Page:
Four ways to avoid getting ticked off about time management
Whether you’re in marketing, publishing, advertising or any other business, Rob Morrison has some timely advice on saving time.
It’s a business cliché; ‘The single most valuable resource we have in business is not money or machines, it’s time’. There’s endless opinion pieces, books and lectures on the subject.
There’s been obscure suggestions – start meetings at odd times like 10:21 not on the hour or half hour, to get people there on time. There’s been impractical suggestions – no phone calls or meetings before midday so we can all get some work done. There’s been physical suggestions – the infamous stand-up meetings which are intended to be shorter but tend to just feel longer. There’s even been invasive suggestions – like staff working in two shifts, the last one finishing at midnight. Forget seeing your family.
Given I’ve survived these (and many other short-term answers) I figure it might be helpful to share the tactics which have genuinely worked – at least for me. Some simple tips to save hours and days.
1. Get out of your own way
Things change. Competitors drops their prices. Products are launched. Social media loves you then hates you then loves you again. Sadly, there’s still a lethargy about lots of companies. It’s hard to be nimble when the process was set up when we didn’t need to be.
It starts with the paperwork. Signed in triplicate. And ruminated upon. For a fixed timeline. So, by the time anything gets in market, the market has shifted again.
It’s why we introduced a second, more agile process – not to replace our full and thorough workflow, but to complement it. Short-hand forms with just what’s needed to do the job, low-touch or no-touch senior involvement. Weeks turn to days and sometimes hours, and with the right people, the quality is retained or even improved.
2. The calendar doesn’t change
It’s timely that we talk about Christmas. Many a retail marketer, Adland professional and North Pole resident is frantically putting the finishing touches to the end of year rush.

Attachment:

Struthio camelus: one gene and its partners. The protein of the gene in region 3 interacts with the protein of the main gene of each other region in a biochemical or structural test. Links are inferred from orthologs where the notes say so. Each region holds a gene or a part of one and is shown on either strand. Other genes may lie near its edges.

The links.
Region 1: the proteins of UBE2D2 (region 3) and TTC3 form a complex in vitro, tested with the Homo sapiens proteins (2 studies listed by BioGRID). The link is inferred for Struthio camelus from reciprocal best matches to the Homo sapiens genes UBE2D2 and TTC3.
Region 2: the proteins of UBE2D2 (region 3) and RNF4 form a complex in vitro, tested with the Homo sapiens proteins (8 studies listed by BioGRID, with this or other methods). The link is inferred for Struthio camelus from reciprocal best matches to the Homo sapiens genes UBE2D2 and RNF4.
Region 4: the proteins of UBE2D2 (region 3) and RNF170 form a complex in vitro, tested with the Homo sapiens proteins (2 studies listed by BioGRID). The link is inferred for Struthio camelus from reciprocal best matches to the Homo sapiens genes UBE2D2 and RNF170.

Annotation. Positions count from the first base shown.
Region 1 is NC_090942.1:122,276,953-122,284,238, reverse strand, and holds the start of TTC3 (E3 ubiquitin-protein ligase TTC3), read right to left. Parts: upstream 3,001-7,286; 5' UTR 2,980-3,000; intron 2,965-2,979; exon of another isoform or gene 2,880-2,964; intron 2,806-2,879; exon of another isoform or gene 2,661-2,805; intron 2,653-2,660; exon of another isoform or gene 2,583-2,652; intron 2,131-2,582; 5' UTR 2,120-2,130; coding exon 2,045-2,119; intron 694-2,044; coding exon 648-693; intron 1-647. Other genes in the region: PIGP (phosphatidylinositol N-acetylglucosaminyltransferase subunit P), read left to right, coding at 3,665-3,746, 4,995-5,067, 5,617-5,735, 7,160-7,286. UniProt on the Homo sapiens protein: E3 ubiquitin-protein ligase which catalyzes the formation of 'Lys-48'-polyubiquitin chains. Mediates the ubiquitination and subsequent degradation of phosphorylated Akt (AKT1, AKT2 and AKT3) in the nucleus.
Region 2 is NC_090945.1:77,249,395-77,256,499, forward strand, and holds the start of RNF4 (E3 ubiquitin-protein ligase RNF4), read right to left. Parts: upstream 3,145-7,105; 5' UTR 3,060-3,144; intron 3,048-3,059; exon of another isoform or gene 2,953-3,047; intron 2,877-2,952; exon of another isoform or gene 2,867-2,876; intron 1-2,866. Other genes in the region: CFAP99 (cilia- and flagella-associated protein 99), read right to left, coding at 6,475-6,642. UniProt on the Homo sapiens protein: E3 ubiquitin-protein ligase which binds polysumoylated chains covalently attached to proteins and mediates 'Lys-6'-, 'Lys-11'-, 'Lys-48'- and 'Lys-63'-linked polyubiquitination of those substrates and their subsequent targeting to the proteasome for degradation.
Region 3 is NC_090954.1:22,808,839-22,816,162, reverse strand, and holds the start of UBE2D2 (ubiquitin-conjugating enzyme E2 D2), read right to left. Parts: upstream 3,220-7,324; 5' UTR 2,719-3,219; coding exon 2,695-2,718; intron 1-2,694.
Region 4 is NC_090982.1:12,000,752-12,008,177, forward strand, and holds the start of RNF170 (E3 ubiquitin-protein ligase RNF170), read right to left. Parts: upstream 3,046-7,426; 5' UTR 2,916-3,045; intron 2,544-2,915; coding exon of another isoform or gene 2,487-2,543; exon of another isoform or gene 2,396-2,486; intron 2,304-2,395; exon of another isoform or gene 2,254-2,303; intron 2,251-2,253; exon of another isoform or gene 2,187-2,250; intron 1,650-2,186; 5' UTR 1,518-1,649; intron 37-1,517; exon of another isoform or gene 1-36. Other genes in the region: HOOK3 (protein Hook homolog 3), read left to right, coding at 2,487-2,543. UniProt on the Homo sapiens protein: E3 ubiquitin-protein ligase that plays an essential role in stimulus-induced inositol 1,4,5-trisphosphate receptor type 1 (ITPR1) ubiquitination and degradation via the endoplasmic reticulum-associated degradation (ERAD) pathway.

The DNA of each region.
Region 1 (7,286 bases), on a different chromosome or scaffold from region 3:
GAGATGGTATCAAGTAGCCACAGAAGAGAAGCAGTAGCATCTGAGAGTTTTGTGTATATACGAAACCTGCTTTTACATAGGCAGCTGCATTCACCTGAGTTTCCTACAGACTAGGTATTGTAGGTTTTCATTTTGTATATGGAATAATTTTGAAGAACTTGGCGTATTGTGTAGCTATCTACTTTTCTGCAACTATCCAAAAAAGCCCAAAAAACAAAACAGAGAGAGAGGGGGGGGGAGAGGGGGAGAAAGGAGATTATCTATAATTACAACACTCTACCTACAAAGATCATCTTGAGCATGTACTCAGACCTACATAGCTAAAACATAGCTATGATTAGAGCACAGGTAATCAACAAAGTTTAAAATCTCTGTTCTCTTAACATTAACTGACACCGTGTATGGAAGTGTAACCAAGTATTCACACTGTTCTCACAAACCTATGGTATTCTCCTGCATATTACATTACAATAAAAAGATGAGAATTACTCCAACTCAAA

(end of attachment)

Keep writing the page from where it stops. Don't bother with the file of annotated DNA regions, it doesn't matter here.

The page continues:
Here’s the insightful reality: Christmas is at the same time every year. I know, Earth-shattering right?
You’d be amazed at how often it seems to come as a surprise. The truth is the Christmas 2019 brief can be lodged with the agency in the first week of January. It’s how John Lewis UK have owned Christmas for the last decade. They start early, really early.
And it’s not just Christmas – Halloween, Mother’s Day, Easter, Valentine’s Day. Sporting sponsorships – NRL, AFL, Melbourne Cup, Australian Open.
Next year’s activity really can be started the moment this year’s event ends.
3. Don’t sweat the small stuff
As a young, impetuous copywriter I hated anyone touching a single word I’d written. Not quite a tantrum thrower but I was always protective. Older and wiser, now if someone wants a change that genuinely doesn’t make a difference, I let it go. I can’t tell you how much time it saves, and energy.
So, whether it’s a proposal or a presentation, a press release or a pricing strategy – try letting go of the neutral changes, those that don’t really make a difference.
4. Organising is the height of laziness
You know that idea you had two years ago that you couldn’t get backed? Or that reference article that you wanted to use as inspiration? Or that video you wanted to incorporate into a presentation but didn’t quite fit?
If I said, ‘Find it in 60 seconds’, could you?
If not, then can I politely suggest you get better organised? Because hunting for those things is a frustrating waste of time. Hours and hours and hours. I’m often described as being the tidiest creative my workmates have ever met.
Truth is, it’s born out of laziness. I hate looking for things, it’s exhausting. If I’m organised, it lets me be lazy.
That’s it. Four simple tips to give you back hours, weeks and (in my case) years. Oh, and the irony is not lost on me. In a column about how to save time, you’ve just spent two minutes reading. So, thank you for the investment. I hope it was worth your time.
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Image credit:Jon Tyson